ANAHEIM, Calif. -- Jesse Chavez made the most of his do-over.
The Los Angeles pitcher was called upon Friday in the first game of a series with the Toronto Blue Jays after the Angels had gone through their entire bullpen entering the 13th inning.
So Chavez, who pitched in 39 games as a reliever for the Blue Jays last season, obliged. He got the first two outs of the inning before finding trouble, eventually giving up a game-deciding, three-run homer to Jose Bautista.
On Monday, he got the opportunity to start fresh, and responded with six strong innings as the Angels held on for a 2-1 win at Angel Stadium.
"There were a couple mistakes I made the other night that made that inning elongate," said Chavez, who gave up only a solo homer to Russell Martin on Monday. "I took my memory bank and just reminded myself of not letting the same thing happen again."
He certainly didn't let Bautista get him again, walking the Toronto right fielder the first two times he faced him before getting him on a flyout in Bautista's third at-bat. In all, Chavez (2-3) gave up four hits and walked four while striking out seven.
The Angels' defense was solid in support of the pitchers, something manager Mike Scioscia said is a must if his team is going to contend.
"I want to talk about the defense and what we did on the mound because that's the style we need," Scioscia said. "We need to control the game on the defensive end, and we did a pretty good job in this series. Not just making plays in the field, but our pitcher-catcher relationship, making sure we're hitting our spots, all the things that are going to be important for our first line of defense, which is your pitcher on the mound."
The Angels' offense couldn't muster much against Toronto starter Francisco Liriano but was able to do enough. Mike Trout tripled and scored on an Albert Pujols single in the fourth, and an RBI groundout by Yunel Escobar in the fifth provided the Angels with the winning margin.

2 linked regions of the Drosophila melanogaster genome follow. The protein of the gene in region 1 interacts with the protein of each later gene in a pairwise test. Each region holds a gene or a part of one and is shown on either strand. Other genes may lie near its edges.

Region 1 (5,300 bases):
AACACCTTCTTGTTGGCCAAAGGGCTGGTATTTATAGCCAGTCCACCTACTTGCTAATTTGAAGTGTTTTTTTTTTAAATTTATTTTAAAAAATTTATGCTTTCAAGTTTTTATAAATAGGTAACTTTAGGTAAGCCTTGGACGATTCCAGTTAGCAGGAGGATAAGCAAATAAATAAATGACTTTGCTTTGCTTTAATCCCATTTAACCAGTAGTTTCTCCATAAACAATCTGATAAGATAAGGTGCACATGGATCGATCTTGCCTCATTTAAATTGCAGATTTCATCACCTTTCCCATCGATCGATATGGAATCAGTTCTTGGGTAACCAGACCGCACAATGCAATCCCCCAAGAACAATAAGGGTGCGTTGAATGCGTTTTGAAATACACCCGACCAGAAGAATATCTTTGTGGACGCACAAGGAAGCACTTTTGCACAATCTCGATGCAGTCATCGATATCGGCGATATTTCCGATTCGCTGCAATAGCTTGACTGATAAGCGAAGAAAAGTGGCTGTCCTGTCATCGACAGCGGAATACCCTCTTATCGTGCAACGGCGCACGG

The Blue Jays had a potential rally snuffed out in the seventh inning after Chris Coghlan led off with a single against Angels reliever Yusmeiro Petit. Coghlan appeared to steal second on a pitch to Devon Travis, but plate umpire Toby Basner ruled batter's interference on Travis.
Replays showed that Travis hit Angels catcher Martin Maldonado in the back with the follow-through on his swing. That meant Travis was ruled out and Coghlan had to return to first base.
Gibbons was ejected after arguing balls and strikes with Basner when Martin was called out on strikes to end the sixth inning. It was the second ejection for Gibbons in two days. He was booted from the Sunday game for arguing a quick-pitch call on Blue Jays starter Marcus Stroman.
After the game, Gibbons seemed to indicate his ejection was warranted.
"We can tell up and down, but you can't tell in and out," Gibbons said of pitch location. "I thought it was kind of a moving zone. ... You know, I defend my guys, I always will. It's frustrating."
Liriano (1-2) got the loss despite giving up just two runs on five hits in 5 1/3 innings.
"His stuff was good, but ball-strike ratio, he put himself in some jams," Gibbons said. "But he could throw his slider when he was behind in the count, and he held them in check and gave us a shot."
NOTES: The Angels acquired RHP David Hernandez from the Atlanta Braves in a trade for a player to be named or cash considerations. In seven games with Triple-A Gwinnett this season, Hernandez had a 1.12 ERA with four saves in eight innings pitched, with two walks and nine strikeouts. To make room on the roster for Hernandez, the Angels optioned RHP Daniel Wright to Triple-A Salt Lake. ... The Angels and Blue Jays have played each other 410 times since Toronto first entered the league in 1977. Each team has won 205 games.